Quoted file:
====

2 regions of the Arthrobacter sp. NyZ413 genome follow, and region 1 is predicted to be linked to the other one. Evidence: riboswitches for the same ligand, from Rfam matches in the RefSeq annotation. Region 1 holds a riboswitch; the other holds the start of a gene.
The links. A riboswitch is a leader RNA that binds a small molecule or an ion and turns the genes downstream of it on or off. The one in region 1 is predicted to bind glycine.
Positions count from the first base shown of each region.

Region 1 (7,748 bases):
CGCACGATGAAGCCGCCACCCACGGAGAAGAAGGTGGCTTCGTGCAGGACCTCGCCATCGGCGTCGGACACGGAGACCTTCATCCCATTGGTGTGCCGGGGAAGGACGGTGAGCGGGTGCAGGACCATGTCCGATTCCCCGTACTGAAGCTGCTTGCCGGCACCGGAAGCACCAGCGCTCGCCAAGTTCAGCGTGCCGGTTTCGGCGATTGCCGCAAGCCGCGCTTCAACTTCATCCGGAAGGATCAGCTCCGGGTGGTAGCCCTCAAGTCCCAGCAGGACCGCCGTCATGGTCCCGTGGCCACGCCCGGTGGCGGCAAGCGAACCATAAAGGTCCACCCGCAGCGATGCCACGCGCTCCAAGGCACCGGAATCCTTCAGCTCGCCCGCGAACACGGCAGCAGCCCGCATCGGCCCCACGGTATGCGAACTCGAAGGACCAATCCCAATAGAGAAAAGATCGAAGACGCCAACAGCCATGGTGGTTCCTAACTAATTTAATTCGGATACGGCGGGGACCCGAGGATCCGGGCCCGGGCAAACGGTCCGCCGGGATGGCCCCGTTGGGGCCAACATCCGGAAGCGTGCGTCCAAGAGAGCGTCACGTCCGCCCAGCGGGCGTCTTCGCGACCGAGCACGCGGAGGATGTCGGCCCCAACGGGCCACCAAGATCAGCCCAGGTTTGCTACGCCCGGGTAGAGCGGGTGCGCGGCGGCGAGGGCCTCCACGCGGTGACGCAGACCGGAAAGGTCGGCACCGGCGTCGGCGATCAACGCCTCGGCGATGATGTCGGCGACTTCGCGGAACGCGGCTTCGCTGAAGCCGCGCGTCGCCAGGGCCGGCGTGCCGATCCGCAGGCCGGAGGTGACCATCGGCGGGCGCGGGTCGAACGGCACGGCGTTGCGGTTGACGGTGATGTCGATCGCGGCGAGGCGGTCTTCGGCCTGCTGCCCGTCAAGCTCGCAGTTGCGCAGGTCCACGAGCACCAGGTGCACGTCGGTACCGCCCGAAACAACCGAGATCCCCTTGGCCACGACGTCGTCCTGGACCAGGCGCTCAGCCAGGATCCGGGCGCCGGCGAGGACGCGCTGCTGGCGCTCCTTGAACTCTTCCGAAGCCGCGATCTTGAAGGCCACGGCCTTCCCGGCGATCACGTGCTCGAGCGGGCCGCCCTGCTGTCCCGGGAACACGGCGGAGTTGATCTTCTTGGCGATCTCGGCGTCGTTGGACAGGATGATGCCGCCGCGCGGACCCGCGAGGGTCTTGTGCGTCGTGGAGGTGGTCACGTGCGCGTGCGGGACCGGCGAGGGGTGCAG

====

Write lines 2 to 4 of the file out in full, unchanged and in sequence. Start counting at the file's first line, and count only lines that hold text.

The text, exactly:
The links. A riboswitch is a leader RNA that binds a small molecule or an ion and turns the genes downstream of it on or off. The one in region 1 is predicted to bind glycine.
Positions count from the first base shown of each region.

Region 1 (7,748 bases):